|IRF's World Road Statistics||Annual (since 1964)||Collection of national transport statistics for over 185 countries http://www.irfnet.org/statistics.php||Nation|
|Millennium Cities and Mobility in Cities databases||2001||Transportation data on over 100 world cities (pay for service) http://www.uitp.org/publications2/store/index2.cfm?id=5&#mcd||International (City)|
|National Footprint Accounts||Varies||Contains data sources for each ecological footprint including Food and Agriculture Organization of the UN, the International Energy Agency, the UN Statistics Division, and the Intergovernmental Panel on Climate Change http://www.footprintnetwork.org/en/index.php/GFN/page/methodology/||International (Nation)|
|United Nations (UN) Global Urban Observatory Database||Varies||Transportation, land use and other data for world cities http://ww2.unhabitat.org/programmes/guo/||International (City, Nation)|
This section demonstrates applications of different data sources in various sustainable transportation planning practices and assessment methods identified in the survey and literature. Table 4-3 summarizes various practices, data requirements, sources, and limitations. A similar analysis is provided as part of each case study in Chapter 5. In addition to the publicly available data sources in Tables 4-1 and 4-2, some of the practices require data from private sources, which may not be free or easy to obtain. Also, GIS-based practices depend upon the availability of a comprehensive database, and so may not be easily applied by all state DOTs. Development of GIS databases for the purpose of sustainability assessment requires cooperation among multiple agencies and can be labor-intensive and costly.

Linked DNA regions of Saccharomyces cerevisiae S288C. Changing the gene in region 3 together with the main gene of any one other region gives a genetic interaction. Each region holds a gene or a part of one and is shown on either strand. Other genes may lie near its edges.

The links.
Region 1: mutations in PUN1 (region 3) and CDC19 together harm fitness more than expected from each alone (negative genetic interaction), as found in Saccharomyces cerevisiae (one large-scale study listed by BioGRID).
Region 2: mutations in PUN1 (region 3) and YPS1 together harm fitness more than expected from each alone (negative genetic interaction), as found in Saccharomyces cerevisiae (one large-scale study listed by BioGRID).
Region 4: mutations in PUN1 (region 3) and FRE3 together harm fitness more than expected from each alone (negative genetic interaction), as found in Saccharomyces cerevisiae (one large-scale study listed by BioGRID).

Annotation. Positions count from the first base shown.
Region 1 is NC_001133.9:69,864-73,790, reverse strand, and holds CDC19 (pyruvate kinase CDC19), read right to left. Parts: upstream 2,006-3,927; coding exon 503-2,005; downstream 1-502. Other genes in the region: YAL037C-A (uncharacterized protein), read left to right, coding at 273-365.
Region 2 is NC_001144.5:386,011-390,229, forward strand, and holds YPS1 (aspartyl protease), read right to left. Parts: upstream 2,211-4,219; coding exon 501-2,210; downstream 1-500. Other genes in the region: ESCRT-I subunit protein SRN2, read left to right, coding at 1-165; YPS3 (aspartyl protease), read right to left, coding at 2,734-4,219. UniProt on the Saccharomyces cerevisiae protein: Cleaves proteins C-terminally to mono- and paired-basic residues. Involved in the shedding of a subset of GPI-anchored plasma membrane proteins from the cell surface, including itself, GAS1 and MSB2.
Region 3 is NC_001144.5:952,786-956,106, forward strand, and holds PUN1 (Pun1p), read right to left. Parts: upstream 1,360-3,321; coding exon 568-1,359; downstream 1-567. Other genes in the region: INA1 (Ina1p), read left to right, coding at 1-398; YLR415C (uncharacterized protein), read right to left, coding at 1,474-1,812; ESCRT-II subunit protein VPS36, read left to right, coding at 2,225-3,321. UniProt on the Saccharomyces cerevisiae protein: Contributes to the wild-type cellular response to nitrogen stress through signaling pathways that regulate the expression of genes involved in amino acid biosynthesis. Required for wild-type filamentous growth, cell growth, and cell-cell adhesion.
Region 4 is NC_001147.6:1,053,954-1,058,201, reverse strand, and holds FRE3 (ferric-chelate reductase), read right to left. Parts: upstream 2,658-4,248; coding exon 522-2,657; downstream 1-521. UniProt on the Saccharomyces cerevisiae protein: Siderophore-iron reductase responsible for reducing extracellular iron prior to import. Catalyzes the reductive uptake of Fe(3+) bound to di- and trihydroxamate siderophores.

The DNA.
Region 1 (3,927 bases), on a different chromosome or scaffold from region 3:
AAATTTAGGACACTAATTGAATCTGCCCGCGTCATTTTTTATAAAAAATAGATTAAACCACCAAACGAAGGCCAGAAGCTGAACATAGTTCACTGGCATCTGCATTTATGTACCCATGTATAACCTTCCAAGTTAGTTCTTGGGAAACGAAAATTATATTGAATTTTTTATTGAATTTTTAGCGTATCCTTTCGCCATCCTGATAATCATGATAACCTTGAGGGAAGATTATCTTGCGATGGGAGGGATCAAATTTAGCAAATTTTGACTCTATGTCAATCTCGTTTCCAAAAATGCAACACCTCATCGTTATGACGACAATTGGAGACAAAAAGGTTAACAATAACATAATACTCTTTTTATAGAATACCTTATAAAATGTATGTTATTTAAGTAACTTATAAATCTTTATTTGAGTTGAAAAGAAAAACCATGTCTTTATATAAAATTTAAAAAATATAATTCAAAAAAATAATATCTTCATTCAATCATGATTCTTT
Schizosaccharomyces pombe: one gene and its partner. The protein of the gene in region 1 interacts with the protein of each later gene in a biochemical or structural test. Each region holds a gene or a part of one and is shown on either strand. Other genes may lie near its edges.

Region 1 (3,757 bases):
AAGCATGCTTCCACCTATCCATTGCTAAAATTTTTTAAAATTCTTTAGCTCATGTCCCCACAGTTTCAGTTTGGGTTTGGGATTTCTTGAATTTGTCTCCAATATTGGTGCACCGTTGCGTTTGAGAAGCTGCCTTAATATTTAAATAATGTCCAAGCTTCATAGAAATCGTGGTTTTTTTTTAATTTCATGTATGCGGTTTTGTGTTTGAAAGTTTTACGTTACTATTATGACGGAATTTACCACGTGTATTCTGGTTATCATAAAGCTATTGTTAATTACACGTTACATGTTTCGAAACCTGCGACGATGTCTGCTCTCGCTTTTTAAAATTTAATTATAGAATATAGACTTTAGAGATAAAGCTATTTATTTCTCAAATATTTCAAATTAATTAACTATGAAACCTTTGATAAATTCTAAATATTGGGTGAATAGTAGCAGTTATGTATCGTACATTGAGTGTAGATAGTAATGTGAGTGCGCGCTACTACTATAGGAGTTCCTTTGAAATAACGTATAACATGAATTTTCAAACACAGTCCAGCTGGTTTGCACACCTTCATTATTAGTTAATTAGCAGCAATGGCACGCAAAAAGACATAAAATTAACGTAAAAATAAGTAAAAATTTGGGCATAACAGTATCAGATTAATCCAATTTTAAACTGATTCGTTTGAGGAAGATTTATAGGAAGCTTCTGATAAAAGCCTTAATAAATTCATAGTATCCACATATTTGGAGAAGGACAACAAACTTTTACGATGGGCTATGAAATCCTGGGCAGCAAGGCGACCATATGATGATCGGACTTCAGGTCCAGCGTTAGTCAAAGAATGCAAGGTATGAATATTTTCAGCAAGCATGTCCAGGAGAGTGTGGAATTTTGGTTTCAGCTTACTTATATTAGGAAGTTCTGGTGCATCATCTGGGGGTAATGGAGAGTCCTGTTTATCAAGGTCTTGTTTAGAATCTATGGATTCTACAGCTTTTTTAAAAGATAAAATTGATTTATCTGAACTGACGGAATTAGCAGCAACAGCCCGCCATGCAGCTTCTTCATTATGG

|Tool||Description||Data Need||Data Type&Source||Strengths, Limitations, or Desired Data|
|Envision Utah (63)||Regional transportation-land use planning effort in northern Utah||Data gathered and converted into GIS format from:||Requires time and resources to prepare data files|
|Houston-Galveston Area Council's (H-GAC) Regional Decision Support System (RDSS) (78)|
Funded under FHWA's Eco-Logical grant program, RDSS is an interactive, GIS-based mapping tool used to integrate long-range transportation and environmental planning. First consensus-driven, regional-scale tool for identifying priorities for future conservation. Incorporated into H-GAC's 2040 Regional Transportation Plan.
RDSS can be used for mapping on Internet Explorer with Adobe Flex viewer or ArcGIS users can stream the data into their own GIS projects.
Eco-types: ecosystems specific to the H-GAC region, including bottomland and upland forests, tidal wetlands, coastal prairies, and water bodies.
Water quality data
2035 road network
Cumulative Metric Rankings
Other local and H-GAC data relevant to environment, transportation system, and growth
All data except ecotypes available in GIS format from H-GAC (landcover and road network), EPA (water quality, species), USGS (watershed)
Ecotypes were mapped using GIS - approximately 12,000 units mapped in 4 months
Cumulative Metric Ranking incorporates quantitative measures (like threatened and endangered species) and qualitative measures like ecotype quality (from observations using aerial photography and soil and geologic maps). Species indentified using EPA's Geographic Information System Screening Tool (GISST). Metrics and methodology for ecotype quality is described in the project report.
Scale of project was regional (8 counties), so limited mapping units to 100-acre minimum and thus could not map freshwater wetlands individually. Could not conduct on-the-ground verifications. Therefore, data not appropriate for site-specific evaluations.
Data is publicly available on Internet, so sensitive information such as threatened and endangered species could not be accessed.